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About The Production
The screenplay for Ronin grew out of screenwriter J

The screenplay for Ronin grew out of screenwriter J.D. Zeik's fascination with the masterless samurai. "I became fascinated with the whole notion of the masterless samurais after reading Shogun when I was fifteen," Zeik remembers. "I wanted to use the concept and the title for a contemporary story. Many years later in Nice, the location of one of the key set pieces of the story, I stared into the sun and saw the silhouettes of five heavily armed Gendarmes crossing the Promenade des Anglais. That image made me realize that I wanted to set the film in France."

John Frankenheimer, who has a history of filmmaking in France that dates back to The Train in 1963 (other films shot there include Grand Prix, The Impossible Object and French Connection 2), relished the opportunity to plot the production's course through this familiar and beloved terrain.

The director assembled a key crew with whom he had often collaborated. Production designer Michael Z. Hanan worked on Frankenheimer's last five projects, including The Burning Season and George Wallace. Costume designer May Routh was nominated for an Emmy Award for her work on the Frankenheimer telefilm Andersonville. She also did George Wallace for the director. And editor Tony Gibbs first worked with the director on George Wallace.

"John is a wonderful stylist and has a knack for making even the most banal scene good-looking and intriguing," notes Gibbs, echoing the enthusiasm of all of Frankenheimer's department heads on Ron in. "And on a more personal level, I particularly like his loyalty. On this film, John surrounded himself with people who had worked with him for 30 years or more.

The one prominent addition to Frankenheimer's creative team was director of photography Robert Fraisse, whose work he had admired in Jean-Jacques Annaud's The Lover and in the highly acclaimed HBO telefilm Citizen X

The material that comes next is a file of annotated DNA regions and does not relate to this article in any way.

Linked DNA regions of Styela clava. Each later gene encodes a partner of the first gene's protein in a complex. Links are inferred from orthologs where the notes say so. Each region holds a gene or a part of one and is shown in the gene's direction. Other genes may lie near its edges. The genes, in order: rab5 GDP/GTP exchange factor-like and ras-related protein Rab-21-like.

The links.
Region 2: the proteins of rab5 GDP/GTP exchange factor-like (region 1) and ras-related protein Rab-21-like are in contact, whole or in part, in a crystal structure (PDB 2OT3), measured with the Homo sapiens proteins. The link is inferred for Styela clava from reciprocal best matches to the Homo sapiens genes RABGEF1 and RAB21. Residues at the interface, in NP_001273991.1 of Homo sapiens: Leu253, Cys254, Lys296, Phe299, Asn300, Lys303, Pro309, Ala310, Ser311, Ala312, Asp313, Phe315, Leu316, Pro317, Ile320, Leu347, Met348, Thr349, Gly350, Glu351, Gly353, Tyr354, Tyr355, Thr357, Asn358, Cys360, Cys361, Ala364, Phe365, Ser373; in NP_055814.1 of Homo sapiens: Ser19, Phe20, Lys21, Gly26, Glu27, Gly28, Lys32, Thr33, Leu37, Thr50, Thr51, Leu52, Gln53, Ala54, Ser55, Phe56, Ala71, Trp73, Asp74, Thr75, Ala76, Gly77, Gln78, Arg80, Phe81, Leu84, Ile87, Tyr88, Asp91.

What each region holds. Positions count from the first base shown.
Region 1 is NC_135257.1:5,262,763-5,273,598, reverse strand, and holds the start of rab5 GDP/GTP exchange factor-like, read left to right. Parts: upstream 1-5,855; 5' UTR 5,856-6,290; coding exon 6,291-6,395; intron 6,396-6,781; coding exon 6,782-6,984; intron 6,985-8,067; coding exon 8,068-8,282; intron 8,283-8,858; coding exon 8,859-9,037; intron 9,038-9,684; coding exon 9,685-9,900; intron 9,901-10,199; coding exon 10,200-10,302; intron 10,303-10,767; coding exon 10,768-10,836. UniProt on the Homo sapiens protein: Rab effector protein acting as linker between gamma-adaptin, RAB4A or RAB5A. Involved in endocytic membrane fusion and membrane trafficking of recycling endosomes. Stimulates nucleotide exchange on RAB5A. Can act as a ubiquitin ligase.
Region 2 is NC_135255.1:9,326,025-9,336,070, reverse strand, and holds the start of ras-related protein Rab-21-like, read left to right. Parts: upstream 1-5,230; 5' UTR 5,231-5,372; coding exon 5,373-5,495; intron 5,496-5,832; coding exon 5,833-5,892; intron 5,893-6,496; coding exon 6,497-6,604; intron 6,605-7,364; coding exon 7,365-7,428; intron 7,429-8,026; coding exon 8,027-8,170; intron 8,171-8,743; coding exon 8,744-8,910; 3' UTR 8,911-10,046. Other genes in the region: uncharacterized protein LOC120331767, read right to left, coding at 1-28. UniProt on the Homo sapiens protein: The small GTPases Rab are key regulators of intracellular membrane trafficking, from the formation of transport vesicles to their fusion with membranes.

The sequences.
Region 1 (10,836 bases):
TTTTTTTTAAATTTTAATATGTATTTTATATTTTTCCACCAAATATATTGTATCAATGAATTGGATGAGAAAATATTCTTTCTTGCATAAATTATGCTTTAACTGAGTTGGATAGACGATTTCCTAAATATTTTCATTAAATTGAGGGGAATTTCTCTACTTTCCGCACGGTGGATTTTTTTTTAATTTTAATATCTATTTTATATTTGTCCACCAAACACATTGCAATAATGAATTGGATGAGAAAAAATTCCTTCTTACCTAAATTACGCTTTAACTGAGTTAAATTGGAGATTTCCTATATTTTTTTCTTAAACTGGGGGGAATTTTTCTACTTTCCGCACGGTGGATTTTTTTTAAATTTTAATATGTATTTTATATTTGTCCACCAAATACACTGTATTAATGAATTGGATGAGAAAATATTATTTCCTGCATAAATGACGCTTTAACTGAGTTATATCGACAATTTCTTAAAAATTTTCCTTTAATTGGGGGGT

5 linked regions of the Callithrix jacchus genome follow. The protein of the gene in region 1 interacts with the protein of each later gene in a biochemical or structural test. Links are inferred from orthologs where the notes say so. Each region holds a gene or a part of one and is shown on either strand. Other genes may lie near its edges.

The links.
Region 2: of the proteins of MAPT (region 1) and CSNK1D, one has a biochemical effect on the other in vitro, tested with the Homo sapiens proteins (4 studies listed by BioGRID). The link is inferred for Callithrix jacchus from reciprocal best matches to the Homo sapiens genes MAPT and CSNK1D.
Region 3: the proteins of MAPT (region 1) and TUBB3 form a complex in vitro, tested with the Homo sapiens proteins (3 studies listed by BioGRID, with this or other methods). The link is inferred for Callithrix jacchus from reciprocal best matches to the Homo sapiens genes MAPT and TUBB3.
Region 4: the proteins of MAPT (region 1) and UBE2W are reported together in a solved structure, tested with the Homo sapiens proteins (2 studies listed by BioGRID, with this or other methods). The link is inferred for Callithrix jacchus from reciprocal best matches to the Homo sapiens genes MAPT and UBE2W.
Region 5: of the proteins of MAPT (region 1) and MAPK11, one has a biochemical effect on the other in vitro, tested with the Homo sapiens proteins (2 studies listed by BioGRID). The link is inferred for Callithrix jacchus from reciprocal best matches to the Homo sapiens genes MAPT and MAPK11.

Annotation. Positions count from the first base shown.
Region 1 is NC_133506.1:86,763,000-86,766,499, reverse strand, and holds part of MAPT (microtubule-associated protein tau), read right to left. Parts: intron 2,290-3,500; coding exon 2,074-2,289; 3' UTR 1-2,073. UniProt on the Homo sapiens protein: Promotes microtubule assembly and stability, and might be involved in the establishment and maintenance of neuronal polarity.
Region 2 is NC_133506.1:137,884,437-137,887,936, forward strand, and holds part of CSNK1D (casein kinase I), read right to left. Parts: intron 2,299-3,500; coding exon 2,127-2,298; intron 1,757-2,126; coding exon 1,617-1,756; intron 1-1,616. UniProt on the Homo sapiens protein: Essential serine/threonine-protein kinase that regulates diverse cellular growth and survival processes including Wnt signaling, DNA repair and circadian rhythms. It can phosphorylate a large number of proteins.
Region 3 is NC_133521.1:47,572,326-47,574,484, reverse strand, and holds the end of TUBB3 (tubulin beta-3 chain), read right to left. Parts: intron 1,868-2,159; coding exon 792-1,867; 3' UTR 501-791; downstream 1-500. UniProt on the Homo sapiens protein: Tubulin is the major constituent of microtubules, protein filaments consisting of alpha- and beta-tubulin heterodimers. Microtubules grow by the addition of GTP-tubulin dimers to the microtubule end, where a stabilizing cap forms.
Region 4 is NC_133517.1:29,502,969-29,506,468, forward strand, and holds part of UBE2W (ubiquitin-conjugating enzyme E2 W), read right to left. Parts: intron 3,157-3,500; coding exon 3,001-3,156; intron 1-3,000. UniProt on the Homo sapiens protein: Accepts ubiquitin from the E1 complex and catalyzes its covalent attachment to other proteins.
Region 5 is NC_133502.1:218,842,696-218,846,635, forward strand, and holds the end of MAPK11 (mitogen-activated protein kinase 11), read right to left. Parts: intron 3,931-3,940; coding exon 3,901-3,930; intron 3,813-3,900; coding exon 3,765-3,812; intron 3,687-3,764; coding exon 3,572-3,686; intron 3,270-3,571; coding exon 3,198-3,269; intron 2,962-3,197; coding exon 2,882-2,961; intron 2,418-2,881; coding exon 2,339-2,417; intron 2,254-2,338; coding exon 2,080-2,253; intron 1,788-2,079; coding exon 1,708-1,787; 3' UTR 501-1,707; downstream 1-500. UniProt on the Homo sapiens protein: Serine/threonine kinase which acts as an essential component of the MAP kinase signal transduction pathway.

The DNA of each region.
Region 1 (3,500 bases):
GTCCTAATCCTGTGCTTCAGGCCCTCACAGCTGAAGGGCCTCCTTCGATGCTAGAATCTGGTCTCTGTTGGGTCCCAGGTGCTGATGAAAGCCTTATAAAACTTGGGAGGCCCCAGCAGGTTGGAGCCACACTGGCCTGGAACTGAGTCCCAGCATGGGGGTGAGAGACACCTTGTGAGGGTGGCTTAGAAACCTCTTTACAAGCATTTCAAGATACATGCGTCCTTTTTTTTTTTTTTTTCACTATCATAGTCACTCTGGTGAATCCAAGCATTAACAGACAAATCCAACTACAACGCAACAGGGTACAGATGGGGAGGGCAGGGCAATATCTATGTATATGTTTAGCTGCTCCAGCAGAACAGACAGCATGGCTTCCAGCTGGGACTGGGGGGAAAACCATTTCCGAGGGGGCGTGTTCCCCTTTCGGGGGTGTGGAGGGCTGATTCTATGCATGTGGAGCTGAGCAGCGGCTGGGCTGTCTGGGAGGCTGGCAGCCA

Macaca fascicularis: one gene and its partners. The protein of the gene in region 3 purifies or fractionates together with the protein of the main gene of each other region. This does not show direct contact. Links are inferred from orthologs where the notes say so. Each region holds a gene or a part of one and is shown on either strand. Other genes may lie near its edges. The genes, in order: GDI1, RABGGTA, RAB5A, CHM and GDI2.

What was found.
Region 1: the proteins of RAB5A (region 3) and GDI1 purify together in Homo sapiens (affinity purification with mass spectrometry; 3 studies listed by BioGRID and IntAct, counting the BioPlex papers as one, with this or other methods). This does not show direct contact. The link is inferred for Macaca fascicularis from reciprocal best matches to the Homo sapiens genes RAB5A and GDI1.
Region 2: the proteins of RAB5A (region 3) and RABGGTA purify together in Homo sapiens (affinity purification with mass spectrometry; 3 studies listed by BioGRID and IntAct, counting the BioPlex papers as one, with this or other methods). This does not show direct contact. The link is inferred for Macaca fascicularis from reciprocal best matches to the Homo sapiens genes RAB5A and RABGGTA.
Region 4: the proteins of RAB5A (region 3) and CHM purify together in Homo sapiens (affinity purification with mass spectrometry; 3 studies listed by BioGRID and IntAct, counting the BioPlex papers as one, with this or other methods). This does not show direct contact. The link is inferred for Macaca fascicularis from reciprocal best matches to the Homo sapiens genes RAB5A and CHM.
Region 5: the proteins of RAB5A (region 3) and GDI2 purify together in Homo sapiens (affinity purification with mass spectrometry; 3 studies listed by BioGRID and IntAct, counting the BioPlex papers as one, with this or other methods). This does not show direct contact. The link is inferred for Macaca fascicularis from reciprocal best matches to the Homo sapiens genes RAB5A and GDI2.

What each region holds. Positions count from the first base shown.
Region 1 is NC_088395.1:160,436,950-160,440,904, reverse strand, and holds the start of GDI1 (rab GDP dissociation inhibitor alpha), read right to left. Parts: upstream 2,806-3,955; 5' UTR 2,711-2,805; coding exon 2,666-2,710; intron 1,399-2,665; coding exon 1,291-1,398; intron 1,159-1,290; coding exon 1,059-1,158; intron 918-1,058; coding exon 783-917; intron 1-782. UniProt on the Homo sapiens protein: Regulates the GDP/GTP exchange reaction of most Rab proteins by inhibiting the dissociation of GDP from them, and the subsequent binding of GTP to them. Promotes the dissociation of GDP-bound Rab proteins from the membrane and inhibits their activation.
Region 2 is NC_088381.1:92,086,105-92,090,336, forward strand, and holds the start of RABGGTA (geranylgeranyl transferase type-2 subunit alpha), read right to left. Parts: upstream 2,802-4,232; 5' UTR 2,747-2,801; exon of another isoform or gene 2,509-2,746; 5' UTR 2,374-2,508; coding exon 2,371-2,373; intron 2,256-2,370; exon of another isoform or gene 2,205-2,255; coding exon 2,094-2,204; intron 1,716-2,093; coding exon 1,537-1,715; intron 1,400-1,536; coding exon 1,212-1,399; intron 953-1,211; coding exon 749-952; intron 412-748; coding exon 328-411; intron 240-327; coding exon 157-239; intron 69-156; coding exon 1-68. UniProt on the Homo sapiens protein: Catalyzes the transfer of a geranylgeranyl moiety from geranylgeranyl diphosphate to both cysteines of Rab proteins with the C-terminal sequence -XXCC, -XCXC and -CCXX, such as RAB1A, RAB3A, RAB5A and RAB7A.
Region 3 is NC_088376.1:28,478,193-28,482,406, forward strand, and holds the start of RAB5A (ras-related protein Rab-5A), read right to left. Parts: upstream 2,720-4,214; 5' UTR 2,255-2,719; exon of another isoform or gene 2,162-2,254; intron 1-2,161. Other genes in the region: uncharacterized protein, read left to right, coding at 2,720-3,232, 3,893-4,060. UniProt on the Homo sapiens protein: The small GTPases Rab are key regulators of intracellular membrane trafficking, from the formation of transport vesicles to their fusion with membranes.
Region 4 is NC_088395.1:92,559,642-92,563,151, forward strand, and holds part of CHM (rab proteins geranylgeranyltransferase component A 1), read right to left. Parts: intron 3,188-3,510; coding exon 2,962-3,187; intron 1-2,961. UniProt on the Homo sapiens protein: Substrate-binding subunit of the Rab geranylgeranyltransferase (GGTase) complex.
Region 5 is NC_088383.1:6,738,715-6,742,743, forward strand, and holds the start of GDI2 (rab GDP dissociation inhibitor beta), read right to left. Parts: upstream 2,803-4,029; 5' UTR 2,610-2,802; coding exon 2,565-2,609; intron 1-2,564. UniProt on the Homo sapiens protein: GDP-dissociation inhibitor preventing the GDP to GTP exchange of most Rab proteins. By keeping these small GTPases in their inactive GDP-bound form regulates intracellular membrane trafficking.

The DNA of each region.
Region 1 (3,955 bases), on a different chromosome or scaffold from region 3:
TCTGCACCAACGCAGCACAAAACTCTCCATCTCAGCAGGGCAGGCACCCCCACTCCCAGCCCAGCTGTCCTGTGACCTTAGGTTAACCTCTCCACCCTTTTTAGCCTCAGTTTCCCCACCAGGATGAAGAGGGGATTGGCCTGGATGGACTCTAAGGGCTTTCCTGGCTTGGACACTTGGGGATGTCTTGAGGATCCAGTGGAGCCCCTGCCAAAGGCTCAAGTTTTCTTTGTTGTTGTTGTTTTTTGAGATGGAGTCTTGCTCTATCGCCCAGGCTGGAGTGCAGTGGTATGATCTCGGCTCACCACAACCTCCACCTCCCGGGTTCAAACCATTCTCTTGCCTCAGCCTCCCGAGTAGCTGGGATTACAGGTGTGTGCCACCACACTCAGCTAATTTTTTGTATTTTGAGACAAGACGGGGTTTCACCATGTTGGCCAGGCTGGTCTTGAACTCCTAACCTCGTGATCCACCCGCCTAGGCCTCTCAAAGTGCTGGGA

Producer Frank Mancuso, Jr. collaborated closely with John Frankenheimer in bringing Ronin to the screen. Mancuso was on the set every day during production, bringing his unique skills as a hands-on filmmaker. "If we are faced with a difficulty, there is not just one person to solve the problem, but two people," notes the accomplished producer.

"Frank Mancuso, Jr. was on the set every day, carefully watching the process, making suggestions and making sure certain things were done," recalls Robert DeNiro. "He was like a second pair of eyes for the director. When a producer is as qualified as Frank, it's an advantage to have him on the set."

"Usually, I try to get rid of the producer, which isn't very hard because they're never there!" says John Frankenheimer. "But Frank was extraordinary and I loved working with him. He's bright, he was amazingly supportive and we had the best working relationship I could have ever hoped for. There was never a problem of authority. As a matter of fact, I couldn't tell you where Frank began and where I ended, or vice versa."

A key component to Frankenheimer' s vision for the film was to accomplish the exciting and complex stunt sequences the old-fashioned way, without the benefit of digital compositing which is currently most prevalent in action pictures. "We shot the stunts in a way that puts the audience right in the middle of the action," notes Mancuso. "The tension that results totally engages you without being one of those stupendous-but-totally-unrealistic effects you se

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